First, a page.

The Great Confusion of Mike Huckabee, Esquire

The Great Confusion of Mike Huckabee, Esquire

Given the convoluted things Mike Huckabee has taken to saying about whether states are bound by rulings of the Supreme Court, people started to wonder if all his talk amounts to a renaissance for "nullification."

Then when confronted this weekend during a Meet the Press interview about whether he supports the segregationist theory, the former Arkansas governor and Fox News host, and likely 2016 presidential hopeful, quickly dismissed nullification — while still seeming to back some form of it.

The answer is typical of a garbled explanation of American law and history that Huckabee is selling while talking to conservative media.

Huckabee's gone around claiming that states could simply disregard a ruling legalizing same-sex marriage should it come down from the U.S. Supreme Court. “I’ve heard several governors when their state Supreme Court says that they’re going to allow same-sex marriage and the governor just folds and surrenders and says, ‘Well, it’s the law of the land.’ No, it isn’t.” That's what he said during a radio interview this month with the Family Research Council (which the Southern Poverty Law Center classifies as an antigay "hate group").

"The point is, states would be in a position that their legislatures would have to go into session," Huckabee explained further during a later interview with conservative radio host Hugh Hewitt. "They would have to create legislation that their governor would sign. If they don't, then there is no same-sex marriage in that state." He told Hewitt that if states disagree with the high court, it could lead to a "confrontation." He didn't elaborate on what exactly that would look like.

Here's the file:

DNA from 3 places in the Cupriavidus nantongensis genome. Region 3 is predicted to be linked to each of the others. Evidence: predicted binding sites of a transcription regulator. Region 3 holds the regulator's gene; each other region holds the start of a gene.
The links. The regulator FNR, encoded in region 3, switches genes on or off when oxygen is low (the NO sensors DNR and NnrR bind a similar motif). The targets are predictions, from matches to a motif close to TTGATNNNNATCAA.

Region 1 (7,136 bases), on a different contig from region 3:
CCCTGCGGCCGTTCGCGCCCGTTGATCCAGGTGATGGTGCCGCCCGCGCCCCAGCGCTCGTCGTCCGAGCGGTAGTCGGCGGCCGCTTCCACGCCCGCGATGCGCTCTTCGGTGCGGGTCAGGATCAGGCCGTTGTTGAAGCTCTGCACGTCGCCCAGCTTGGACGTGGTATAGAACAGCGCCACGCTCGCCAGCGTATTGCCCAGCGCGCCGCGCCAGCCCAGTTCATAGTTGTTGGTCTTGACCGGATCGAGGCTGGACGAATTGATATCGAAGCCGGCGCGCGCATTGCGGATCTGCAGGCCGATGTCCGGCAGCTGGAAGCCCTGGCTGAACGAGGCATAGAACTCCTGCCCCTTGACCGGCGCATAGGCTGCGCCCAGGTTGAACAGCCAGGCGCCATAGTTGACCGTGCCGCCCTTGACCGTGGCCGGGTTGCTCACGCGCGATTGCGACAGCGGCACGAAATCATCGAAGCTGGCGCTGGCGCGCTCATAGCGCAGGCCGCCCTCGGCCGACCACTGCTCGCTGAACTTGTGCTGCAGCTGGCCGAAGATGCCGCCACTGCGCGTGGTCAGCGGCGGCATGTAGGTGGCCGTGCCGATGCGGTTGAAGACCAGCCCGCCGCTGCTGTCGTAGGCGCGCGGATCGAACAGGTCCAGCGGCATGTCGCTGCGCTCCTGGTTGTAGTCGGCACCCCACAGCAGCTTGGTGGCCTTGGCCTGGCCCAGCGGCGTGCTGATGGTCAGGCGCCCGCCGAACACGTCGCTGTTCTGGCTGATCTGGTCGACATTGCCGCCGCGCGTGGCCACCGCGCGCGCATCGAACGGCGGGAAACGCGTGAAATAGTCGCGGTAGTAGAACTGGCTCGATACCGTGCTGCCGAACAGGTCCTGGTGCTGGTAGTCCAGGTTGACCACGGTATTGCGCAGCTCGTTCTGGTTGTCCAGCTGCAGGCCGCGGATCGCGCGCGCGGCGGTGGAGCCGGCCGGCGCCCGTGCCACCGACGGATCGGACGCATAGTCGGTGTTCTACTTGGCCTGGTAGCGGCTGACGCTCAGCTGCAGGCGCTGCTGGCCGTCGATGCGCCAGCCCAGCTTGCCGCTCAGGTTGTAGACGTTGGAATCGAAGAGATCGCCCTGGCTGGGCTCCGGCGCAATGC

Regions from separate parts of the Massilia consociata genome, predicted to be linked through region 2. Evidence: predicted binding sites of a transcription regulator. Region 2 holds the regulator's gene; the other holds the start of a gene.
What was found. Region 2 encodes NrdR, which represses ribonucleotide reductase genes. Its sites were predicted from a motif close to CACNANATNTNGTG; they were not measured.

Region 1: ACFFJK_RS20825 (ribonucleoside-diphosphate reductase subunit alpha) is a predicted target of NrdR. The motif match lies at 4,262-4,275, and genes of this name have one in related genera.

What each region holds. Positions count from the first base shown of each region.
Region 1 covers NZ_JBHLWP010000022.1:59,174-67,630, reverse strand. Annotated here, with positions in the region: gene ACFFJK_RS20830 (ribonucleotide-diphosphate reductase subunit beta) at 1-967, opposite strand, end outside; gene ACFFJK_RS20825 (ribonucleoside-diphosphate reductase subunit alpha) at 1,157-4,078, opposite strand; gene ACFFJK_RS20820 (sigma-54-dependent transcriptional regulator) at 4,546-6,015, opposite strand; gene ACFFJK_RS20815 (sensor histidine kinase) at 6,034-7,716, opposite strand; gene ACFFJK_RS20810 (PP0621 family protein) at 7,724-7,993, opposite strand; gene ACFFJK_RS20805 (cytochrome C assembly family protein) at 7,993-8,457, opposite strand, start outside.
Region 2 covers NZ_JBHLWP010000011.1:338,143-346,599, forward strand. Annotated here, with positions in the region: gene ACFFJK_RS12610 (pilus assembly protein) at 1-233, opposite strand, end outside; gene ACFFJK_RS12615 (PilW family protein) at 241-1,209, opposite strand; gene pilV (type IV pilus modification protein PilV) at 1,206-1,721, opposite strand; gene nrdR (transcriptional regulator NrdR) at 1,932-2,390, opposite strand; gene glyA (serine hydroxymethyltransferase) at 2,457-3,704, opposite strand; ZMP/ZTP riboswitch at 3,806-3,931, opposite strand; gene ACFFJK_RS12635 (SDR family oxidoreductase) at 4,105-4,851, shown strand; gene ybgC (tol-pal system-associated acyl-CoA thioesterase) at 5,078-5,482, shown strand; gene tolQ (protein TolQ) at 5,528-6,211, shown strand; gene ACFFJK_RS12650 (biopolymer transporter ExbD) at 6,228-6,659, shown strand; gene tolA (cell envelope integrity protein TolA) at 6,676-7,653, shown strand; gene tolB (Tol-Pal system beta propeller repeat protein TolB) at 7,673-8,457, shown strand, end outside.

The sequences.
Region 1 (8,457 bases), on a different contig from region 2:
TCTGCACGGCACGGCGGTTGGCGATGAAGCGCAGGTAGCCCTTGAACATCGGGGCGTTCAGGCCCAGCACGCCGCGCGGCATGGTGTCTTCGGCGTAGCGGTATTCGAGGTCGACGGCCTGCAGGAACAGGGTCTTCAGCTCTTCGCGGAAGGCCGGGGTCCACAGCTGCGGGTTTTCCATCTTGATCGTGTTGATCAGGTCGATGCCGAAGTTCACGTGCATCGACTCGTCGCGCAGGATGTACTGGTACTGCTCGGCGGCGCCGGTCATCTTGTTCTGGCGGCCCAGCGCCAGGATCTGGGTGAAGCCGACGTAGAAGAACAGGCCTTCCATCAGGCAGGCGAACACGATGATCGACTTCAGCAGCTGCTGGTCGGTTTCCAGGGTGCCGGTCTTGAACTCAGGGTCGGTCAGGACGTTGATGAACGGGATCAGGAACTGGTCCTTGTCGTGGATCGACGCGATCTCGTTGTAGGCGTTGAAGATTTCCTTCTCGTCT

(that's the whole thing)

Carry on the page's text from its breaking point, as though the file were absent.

Then in a newspaper interview, Huckabee attacked the justices as, essentially, gone wild with power. "The founders never intended for there to be such incredible, almost unlimited power, put in the hands of so few people," Huckabee told USA Today in an interview published January 22.

But Huckabee ought to consult Article VI of the U.S. Constitution, which establishes federal law as the supreme law of the land. He might also familiarize himself with the 1803 case Marbury v. Madison, which established the Supreme Court's ability to definitively review state law.

Then again, as one Forbes columnist recently opined, perhaps Huckabee is only a self-described "strict constitutionalist" until the Supreme Court disagrees with him. "It now seems that Huckabee only believes that the judiciary should be the final arbiter or what is or is not constitutional when it suits his personal beliefs — particularly when it comes to gay marriage," wrote columnist Rick Ungar on Tuesday.

Huckabee expanded on that logic when Meet the Press moderator Chuck Todd asked Huckabee directly if he supports "nullification."

"No," said Huckabee, "I'm advocating adherence to the Constitution."
 
To be clear, nullification does not actually exist. It's a proposed legal doctrine, positing that states can simply nullify federal rulings that they don't like. Nullification has never been successfully employed, and it has never been supported by courts, since it completely contradicts the balance of powers laid out in the country's founding documents.